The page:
“I know the cadence of the baton strikes. It’s seared, seared into my memory. If you blindfold me and put me in a room and let those officers speak I’ll know exactly who they are.” – James Farr
The baton strike that James Farr, one of the producers behind the powerful new documentary Thorns on the Rose, is talking about was so forceful it broke the victim’s leg and bent the baton.
Christopher Ballew was walking from his car to the gas station when he was confronted by two police officers. He was punched in the head and body multiple times and received several blows to his body and legs by the baton in question.
“Shut the f**k up, dummy”. That’s what the officer told him. Not human being, not person, not even bro. “Shut the f**k up, dummy.”
The incident is one of many documented in Thorns on the Rose and it shows a side of Pasadena policing that many of us rarely see. I sat down with James to learn a bit about his life, his work as host of Conversation.Live, and his new documentary Thorns on the Rose.
Pride and Purpose
When you meet James you’d be forgiven for thinking he grew up in Pasadena. His love of the city is evident in his actions and words. It’s a love that has been an overarching force in his career path ever since moving from the Bay Area twenty years ago.
James was raised in Richmond, California, ‘the town,’ as it was known to all. “It’s a gritty town, it’s a working town,” said James. “There’s no glitz, glamour.”
Pride and purpose. That was the model of Richmond. It was a model that James took to heart when he began to learn about the world of journalism. His father was a pastor and used to provide the invocation for the Bay Area Black Journalists Association Annual Meeting.
James got a window into the world of politics. He saw the neighbourhood differently. He saw life as it stretched beyond the neighbourhood. And then he would go back to his world with its own joys and hardships.
The City of Angels
When James Farr moved to Los Angeles, he came as part of the entertainment industry. He worked in branding and marketing. In fact, one of his jobs was as Talent Booker for the House of Blues. When Tupac performed his last recorded performance, Tupac: Live at the House of Blues, on July 4th, 1996, James produced the show.
Wherever James worked, he never let go of his political and social connections and in it all he began to realise just how much access he had to people in his city. He saw a void in journalism and the news. He saw how the big stories were being told but nobody was focusing on the little guy, the local.
Fast forward to 2016 when James was on holiday with his wife in Denver, Colorado. A rare break from life and kids. It was supposed to be relaxing. Then three people were killed by the police in three days across the USA.
That could have been me
It shook James to the core. “I’m crying in the middle of the night, just weeping. And my immediate thoughts were ‘that could have been me’. I’ve been in a situation where I’ve been a victim of police, what I felt was unwarranted police brutality.’
Very few of us whose skin isn’t black or brown will ever know what it means to think ‘that could have been me’ when we hear of a police shooting. When James got home he started meeting with other community members, other people who wanted to discuss, to understand, to find solutions to the thorns in Pasadena’s side.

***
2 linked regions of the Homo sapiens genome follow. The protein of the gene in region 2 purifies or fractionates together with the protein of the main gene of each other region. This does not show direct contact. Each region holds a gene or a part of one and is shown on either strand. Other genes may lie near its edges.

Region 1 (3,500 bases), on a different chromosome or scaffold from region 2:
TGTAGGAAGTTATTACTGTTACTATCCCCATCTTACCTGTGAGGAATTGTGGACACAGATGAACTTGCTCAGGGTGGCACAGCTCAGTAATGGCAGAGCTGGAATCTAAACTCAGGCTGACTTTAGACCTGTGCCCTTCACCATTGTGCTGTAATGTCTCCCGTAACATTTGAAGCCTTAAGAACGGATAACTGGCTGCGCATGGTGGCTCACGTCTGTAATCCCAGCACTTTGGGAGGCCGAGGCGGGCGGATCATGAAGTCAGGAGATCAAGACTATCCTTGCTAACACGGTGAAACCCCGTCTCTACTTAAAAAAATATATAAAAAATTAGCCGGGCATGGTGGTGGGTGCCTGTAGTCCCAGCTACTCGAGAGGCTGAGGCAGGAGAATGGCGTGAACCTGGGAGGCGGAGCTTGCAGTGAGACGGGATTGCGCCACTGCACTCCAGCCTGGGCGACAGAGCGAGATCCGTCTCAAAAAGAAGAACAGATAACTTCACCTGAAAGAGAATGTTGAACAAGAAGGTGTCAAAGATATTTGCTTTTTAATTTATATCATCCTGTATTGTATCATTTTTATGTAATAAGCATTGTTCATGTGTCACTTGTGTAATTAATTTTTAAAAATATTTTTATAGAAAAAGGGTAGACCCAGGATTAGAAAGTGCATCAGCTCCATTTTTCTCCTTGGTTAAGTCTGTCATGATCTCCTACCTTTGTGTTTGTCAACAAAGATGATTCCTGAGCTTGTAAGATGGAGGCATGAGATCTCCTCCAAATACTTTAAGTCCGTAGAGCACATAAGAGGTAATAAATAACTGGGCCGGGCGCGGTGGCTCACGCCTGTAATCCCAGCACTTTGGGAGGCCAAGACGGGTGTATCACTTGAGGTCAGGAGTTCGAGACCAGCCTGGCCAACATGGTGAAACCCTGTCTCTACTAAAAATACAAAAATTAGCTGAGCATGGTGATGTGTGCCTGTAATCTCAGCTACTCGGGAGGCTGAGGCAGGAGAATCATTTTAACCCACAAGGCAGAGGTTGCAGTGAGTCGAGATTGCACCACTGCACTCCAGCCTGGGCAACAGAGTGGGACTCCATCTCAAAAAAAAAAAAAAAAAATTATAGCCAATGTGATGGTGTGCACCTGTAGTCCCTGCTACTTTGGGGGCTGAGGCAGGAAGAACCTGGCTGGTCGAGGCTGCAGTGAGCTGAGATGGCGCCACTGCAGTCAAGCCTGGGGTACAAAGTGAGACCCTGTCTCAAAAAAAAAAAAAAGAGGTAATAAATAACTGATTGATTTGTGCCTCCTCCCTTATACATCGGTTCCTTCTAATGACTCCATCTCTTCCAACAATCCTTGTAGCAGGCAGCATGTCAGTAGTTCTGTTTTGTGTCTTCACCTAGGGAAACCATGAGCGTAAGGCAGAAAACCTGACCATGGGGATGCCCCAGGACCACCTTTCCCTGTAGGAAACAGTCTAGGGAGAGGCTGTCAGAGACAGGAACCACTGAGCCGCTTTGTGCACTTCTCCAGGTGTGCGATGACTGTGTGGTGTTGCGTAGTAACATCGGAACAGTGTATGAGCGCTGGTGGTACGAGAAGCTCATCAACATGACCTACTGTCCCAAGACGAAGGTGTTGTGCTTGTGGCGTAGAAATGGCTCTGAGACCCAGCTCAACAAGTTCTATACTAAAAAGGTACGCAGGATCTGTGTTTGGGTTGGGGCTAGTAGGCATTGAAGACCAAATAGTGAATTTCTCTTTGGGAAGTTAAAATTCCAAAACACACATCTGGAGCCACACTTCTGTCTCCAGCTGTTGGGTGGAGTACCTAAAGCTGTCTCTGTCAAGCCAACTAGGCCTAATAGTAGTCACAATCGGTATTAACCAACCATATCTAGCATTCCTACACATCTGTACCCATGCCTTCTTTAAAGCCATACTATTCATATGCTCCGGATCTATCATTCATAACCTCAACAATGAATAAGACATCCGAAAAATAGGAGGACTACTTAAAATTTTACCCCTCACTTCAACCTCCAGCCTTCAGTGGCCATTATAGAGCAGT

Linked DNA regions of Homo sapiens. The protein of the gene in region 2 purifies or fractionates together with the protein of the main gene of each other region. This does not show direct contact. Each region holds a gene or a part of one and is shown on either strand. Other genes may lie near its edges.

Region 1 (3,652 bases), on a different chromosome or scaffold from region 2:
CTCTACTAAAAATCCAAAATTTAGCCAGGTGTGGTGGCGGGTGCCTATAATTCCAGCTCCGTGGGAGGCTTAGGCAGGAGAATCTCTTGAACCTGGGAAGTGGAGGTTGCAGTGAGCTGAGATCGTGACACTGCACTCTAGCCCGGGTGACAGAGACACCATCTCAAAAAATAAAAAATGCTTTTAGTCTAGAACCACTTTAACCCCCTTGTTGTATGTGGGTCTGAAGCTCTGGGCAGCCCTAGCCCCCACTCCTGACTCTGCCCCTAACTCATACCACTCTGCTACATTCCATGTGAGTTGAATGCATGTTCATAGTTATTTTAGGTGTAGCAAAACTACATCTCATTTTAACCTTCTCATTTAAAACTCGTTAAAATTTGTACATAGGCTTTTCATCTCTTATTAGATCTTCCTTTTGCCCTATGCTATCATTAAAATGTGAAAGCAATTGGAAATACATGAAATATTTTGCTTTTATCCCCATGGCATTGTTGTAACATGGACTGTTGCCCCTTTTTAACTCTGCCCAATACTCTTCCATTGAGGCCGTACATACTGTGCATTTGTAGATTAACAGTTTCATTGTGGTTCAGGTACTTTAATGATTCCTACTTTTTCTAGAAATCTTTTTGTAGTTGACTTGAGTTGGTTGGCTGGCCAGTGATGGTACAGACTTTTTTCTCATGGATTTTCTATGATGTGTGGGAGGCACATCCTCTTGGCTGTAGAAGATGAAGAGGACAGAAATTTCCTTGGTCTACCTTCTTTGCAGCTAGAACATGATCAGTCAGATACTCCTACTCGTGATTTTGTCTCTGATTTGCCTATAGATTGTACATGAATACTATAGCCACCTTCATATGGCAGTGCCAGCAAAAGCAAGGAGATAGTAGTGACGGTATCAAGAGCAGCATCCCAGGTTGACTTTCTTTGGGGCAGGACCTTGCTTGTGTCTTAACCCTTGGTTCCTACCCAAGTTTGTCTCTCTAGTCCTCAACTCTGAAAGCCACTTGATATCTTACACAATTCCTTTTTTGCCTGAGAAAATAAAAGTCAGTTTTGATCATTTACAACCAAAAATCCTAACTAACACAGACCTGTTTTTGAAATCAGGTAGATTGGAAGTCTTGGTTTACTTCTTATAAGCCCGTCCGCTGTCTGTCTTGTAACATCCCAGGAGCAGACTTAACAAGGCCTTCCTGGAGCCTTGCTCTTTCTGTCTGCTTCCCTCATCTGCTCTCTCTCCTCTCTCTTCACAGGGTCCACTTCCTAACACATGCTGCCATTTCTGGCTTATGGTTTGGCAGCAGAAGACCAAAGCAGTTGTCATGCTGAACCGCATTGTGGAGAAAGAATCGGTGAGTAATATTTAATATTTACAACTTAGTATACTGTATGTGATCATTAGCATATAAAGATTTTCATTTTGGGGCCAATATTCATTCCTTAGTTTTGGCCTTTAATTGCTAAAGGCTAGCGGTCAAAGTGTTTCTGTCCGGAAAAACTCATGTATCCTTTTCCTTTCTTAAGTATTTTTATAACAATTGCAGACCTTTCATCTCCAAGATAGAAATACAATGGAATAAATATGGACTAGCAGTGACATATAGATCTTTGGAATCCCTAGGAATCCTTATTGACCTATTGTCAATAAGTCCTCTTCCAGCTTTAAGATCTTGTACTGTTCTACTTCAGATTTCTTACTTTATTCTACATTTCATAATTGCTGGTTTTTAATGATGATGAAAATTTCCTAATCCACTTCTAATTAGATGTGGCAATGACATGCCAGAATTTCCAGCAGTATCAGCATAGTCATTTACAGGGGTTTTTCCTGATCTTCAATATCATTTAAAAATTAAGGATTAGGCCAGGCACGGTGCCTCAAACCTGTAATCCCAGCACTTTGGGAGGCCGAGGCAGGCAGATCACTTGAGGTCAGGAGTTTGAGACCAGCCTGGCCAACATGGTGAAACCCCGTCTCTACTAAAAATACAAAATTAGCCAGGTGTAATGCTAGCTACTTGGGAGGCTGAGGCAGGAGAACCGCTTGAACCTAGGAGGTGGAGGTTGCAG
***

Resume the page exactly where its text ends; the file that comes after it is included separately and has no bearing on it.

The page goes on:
And that’s where the idea for Conversation.Live developed. A conversation with a politician or activist, just like you were at a coffee shop. Only this time, the conversation would be shared with whoever wanted to hear it.
The birth of Conversation.Live
It took about five months of testing and market research. Live streaming was just beginning to grow and James had to test it all out. He used his skills in branding and marketing to produce something that people wanted.
And then just to make sure the show came out swinging, James Farr booked the first guest as none other than Lizbeth Mateo, the first undocumented immigrant named to a statewide post in California. She’s an attorney and immigrant rights activist and HBO has even produced a documentary on her life.
Well, it just developed from there. More episodes were produced. More people tuned in. The show had a direction and a purpose. It provided a place for conversations about the local subjects that mattered.
Cadence of the baton strike
Then Christopher Ballew was confronted by two police officers. Video footage filmed from a bystander’s phone came out. Bodycam footage came out later. The horror of what happened swept Pasadena.
Through a series of events, Pasadena Police Department Chief Sanchez ended up sitting down with James Farr on Conversation.Live and the two talked about police use of force, misconduct, and so much more. They were supposed to talk for twenty-five minutes and ended up near the hour mark.
From there, “it just kinda clicked,” says James. The show moved into a studio and began producing more and more. Many big-name guests came in and James made sure not to shy away from what he mentions at the start of each show is “piercing and provocative.” “The Conversation.Live,” he tells audience members, “focuses on social justice, restorative justice, inclusion, and equality.”
Fast forward to the pandemic
It was a long and busy road, producing as he did. And when the pandemic hit James Farr took a step back. By this point he had produced one half-way investigative documentary on police brutality and something like at least three hundred thirty-minute shows. He was exhausted.